I am amazed at the number of times this question comes up. I hear it from patients, I hear it from family doctors. I even hear it from experienced spine surgeons.
The answer is simple enough. There is no time limit on fixing vertebral compression fractures. Even if the fracture is 20 years old or older, as long as a patient has back pain and your physician thinks that pain is from the fracture, it will almost always respond to therapy.
In the medical literature, older fractures have documented success. In one study that looked at patients with chronic fractures, 70% of them got essentially complete pain relief from vertebroplasty. In my experience, the success rate is even higher.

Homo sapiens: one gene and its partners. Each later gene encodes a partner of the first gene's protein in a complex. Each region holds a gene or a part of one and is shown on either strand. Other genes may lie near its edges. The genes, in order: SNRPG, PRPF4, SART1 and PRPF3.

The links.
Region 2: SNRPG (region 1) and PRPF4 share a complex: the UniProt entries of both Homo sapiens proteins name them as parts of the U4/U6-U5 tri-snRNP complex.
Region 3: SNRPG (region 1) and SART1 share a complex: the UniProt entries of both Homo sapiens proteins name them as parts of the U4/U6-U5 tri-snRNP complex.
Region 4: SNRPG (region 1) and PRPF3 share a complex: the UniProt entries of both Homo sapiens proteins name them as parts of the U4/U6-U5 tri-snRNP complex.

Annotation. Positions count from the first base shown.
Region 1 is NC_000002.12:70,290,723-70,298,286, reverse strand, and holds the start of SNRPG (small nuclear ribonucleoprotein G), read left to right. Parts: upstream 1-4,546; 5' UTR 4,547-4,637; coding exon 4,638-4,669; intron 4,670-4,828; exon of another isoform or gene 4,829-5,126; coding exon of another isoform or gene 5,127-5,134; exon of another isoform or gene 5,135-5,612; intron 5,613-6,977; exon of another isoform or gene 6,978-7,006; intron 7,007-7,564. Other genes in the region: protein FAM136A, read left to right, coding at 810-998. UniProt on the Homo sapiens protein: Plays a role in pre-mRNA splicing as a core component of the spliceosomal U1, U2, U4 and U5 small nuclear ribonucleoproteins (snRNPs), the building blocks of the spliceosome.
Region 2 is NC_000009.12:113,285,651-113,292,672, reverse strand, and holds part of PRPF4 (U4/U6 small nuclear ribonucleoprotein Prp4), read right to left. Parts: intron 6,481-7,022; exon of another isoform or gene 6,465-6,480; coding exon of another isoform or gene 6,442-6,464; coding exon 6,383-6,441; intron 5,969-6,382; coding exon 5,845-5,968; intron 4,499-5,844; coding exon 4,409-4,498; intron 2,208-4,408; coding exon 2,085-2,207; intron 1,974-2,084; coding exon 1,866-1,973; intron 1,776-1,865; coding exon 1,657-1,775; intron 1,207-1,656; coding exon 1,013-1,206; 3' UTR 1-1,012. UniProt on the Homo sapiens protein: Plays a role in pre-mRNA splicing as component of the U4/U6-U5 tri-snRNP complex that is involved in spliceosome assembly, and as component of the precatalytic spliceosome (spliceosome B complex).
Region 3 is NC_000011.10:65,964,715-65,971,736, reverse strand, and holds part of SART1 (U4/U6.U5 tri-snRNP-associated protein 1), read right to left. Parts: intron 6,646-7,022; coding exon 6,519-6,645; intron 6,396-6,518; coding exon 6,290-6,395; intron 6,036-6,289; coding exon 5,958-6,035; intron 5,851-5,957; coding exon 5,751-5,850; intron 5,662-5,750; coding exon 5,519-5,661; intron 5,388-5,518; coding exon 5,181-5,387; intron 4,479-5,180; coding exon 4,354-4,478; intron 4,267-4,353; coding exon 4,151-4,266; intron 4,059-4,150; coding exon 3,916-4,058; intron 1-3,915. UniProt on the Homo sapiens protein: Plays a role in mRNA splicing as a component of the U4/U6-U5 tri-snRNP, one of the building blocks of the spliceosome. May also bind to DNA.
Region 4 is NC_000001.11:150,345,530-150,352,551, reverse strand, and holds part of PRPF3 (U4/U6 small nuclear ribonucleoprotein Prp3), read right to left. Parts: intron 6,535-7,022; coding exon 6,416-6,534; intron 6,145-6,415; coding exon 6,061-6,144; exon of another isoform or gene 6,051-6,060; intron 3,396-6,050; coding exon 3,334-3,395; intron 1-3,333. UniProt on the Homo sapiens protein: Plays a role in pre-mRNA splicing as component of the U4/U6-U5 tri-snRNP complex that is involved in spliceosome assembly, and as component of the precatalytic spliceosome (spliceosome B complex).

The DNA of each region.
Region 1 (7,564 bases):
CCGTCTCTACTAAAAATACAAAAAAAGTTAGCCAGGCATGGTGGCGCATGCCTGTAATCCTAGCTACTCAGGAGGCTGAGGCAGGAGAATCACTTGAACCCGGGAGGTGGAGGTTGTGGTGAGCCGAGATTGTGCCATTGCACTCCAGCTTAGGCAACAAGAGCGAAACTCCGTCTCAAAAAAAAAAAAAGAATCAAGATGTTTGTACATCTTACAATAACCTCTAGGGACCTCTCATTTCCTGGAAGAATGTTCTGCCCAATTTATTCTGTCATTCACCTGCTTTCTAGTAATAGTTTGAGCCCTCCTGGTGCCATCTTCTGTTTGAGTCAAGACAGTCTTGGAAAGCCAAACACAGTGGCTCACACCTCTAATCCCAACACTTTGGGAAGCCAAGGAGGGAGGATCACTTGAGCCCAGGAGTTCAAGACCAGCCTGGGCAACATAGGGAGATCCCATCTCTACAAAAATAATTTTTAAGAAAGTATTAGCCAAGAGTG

The more significant question to ask is this. If a patient has back pain and has a fracture, why wouldn't the doctor treat it using proven therapy such as vertebroplasty? It certainly costs a lot less than having surgery. Unfixed vertebral compression fractures are a known cause of so-called failed back surgery syndrome (post-laminectomy syndrome). Unfortunately, this is a fact lost on a lot of spine surgeons, as I continue to see patients get fusions for these fractures when vertebroplasty is more effective.